Victory against museum’s mistreatment of cultural items

“Without lawyers like California Indian Legal Services, no one would have helped us.” – C. McCloud


CILS and Pro Bono partner Procopio, Cory, Hargreaves & Savitch LLP announced the settlement of a lawsuit brought against the Napa Valley Museum after the Museum damaged and misplaced a number of cultural items loaned to the Museum by Coleen McCloud and Chester McCloud, both California Indians.  The Museum had originally ignored the McCloud’s repeated requests for the return of their items – until the McClouds turned to CILS.  Resolution of the matter included monetary compensation to the McClouds, an apology from the Museum for the mishandling of items, and significant operational changes, including the adoption of a new policy, at the Museum to avoid future mistreatment of loaned articles. The Legal Team worked with Native American Museum experts in the development of industry-standard lending agreements to be used in any future borrowing and display of Native American Cultural items by the Napa Museum.  Read the full Press Release.

Field Office Move

Our Sacramento Office Has Moved

Please note our new location in the heart of Sacramento’s Old Town District: 117 J Street, Suite 300, Sacramento CA  95814. The Sacramento phone number remains (916) 978-0960 but our new fax number is (916) 400-4891.


Happy anniversary, Dorothy

 A noteworthy milestone

Today marks Dorothy Alther’s 23rd anniversary with CILS.  Dorothy is a veteran of CILS and a true asset to our program.  Her positive relationships with CILS’ tribal clients, her wealth of knowledge in Indian law, and her endless energy demonstrate her commitment to the betterment of Indian country in California and nationwide.  Her recent efforts in the areas of California tribal law enforcement have begun a wave of resurgence among California tribes to assert their authority in the area of tribal police and to question BIA and other state and federal agencies policies and procedures in dealing with California tribes and their inherent jurisdiction.  Dorothy’s achievements warrant more than we can write here, so please keep a look out on our Escondido staff page and Pierce-Hickerson Award story and photo for more about Dorothy and her tenure with CILS.  A sincere congratulations and thank you to you, Dorothy, for your part in making CILS the outstanding law firm we are today.  Photo courtesy of NLADA.

IRS Extends Comment Period re Exclusion for Tribal Programs

TRIBAL ALERT February 15, 2012

EXTENDED Commenting Period on General Welfare Exclusion for
Tribal Benefit Programs


The Internal Revenue Service (IRS) is extending the time limit for commenting on guidance the agency issued regarding the application of the general welfare exclusion to Indian tribal government programs. The general welfare exclusion allows certain tribal government social welfare program income to be excluded as taxable income.  Many gaming tribes in their Revenue Allocation Plan (RAP) have a provision for the allocation of gaming revenue for “general welfare.” Over the years there has been confusion with regard to whether a tribal social program established under the tribe’s “general welfare” RAP automatically qualified the program for the IRS “general welfare exemption.”  In many cases the tribal program did not qualify, thus exposing the tribe and tribal members to tax liability. Written comments are now due on or before March 14, 2012.  To read more visit:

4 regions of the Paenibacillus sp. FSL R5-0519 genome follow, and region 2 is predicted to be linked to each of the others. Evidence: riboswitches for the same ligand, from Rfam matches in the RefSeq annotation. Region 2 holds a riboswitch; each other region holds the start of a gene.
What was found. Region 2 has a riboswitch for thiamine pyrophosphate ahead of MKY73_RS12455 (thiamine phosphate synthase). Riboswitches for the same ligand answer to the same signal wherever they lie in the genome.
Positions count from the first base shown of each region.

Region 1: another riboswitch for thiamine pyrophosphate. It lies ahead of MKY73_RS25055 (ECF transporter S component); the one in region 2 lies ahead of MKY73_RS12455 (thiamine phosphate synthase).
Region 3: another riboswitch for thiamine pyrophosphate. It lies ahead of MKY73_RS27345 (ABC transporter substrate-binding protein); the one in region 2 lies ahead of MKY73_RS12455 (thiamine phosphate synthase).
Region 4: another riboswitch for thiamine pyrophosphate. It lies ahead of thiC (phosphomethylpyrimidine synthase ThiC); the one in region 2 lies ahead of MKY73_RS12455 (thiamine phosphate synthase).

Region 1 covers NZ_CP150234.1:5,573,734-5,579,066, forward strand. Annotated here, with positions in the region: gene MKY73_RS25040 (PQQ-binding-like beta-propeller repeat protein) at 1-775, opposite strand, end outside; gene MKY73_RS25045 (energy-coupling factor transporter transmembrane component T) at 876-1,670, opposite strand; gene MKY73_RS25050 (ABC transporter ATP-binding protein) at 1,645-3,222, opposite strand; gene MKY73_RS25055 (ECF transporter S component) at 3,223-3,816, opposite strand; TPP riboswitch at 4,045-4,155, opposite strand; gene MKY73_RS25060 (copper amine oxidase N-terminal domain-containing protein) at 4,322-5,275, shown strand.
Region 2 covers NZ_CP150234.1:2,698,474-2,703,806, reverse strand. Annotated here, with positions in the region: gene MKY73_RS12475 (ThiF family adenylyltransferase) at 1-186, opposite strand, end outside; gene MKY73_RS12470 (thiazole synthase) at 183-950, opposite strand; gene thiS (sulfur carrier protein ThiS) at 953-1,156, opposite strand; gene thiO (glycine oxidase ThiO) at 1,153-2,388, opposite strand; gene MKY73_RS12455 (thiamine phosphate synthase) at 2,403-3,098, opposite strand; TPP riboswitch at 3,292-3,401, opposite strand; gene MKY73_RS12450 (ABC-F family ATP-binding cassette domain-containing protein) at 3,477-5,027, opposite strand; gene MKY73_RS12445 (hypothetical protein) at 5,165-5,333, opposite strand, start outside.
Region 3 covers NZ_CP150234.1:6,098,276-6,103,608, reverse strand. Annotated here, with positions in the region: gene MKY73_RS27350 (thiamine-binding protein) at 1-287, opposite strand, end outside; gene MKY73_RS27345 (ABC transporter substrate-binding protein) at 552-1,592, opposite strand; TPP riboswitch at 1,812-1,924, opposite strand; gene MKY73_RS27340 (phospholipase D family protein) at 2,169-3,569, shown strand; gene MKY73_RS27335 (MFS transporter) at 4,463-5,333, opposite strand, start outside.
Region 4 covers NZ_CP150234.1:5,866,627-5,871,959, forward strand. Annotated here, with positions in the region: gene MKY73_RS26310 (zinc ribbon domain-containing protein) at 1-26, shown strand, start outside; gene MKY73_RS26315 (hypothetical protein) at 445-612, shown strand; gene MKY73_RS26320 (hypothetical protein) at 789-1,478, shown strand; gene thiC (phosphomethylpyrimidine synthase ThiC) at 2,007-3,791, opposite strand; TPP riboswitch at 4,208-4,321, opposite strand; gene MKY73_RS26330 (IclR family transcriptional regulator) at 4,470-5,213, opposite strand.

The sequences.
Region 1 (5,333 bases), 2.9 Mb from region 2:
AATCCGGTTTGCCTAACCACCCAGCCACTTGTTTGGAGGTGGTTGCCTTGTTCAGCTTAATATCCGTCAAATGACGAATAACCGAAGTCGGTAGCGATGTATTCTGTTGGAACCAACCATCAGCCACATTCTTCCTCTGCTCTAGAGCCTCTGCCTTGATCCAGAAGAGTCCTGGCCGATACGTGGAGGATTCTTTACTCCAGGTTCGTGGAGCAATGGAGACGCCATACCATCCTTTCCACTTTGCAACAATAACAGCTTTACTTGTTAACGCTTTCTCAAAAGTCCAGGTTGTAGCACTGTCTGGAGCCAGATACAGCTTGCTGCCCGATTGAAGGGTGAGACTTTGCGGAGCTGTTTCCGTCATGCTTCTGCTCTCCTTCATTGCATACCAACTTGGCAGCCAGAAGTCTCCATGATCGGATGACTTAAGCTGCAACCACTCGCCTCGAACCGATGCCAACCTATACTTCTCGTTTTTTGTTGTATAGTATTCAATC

For a .pdf copy of this Alert, click here.


Los Coyotes v ERTC Eviction Ruling

A victory in the Intertribal Court of Southern California

In a decision issued on February 2, 2012, the Intertribal Court of Southern California ruled in favor of the Los Coyotes Tribe in an eviction proceeding against the Eagle Rock Training Center (ERTC) regarding a disputed lease under which ERTC claimed to control a substantial portion of the Tribe’s Warner Springs Reservation. The Reservation, which covers 25,000 acres, is the largest in San Diego County and ERTC claimed permission to use a portion of it for artillary practice, weapons discharge, and military training, all of which inflicted a toll on tribal cultural sites, road access, grading of land, and created the potential for fire danger. The tribe’s General Council disputed the nature and extent of the use, and took issue with ERTC refusing to obtain tribal permits. In June 2011 Los Coyotes voted to exclude ERTC from the Reservation, and issued a Notice to Vacate. Again in September 2011, when ERTC had not vacated the Tribe served a notice of violation of Tribal laws, including environmental non-compliance, law and order violations, grading violations, and not allowing Tribal members access to their own Reservation. Since the alleged lease was never submitted or approved by the BIA, and  was not voted on by the General Council, the Tribe also took issue with any occupancy of its Indian lands based on an invalid lease.  California Indian Legal Services’ Mark Radoff represented the Tribe, in the eviction case, and is also representing the Tribe in an ongoing Federal Court case where ERTC is trying to enjoin the Tribe from enforcing its laws. That court’s preliminary ruling was that the “alleged” lease did not have a valid waiver of the the Tribe’s sovereign immunity, and was therefore unenforceable. A  motion to dismiss the Federal lawsuit is currently pending. The tribal court decision is great victory for tribal sovereignty.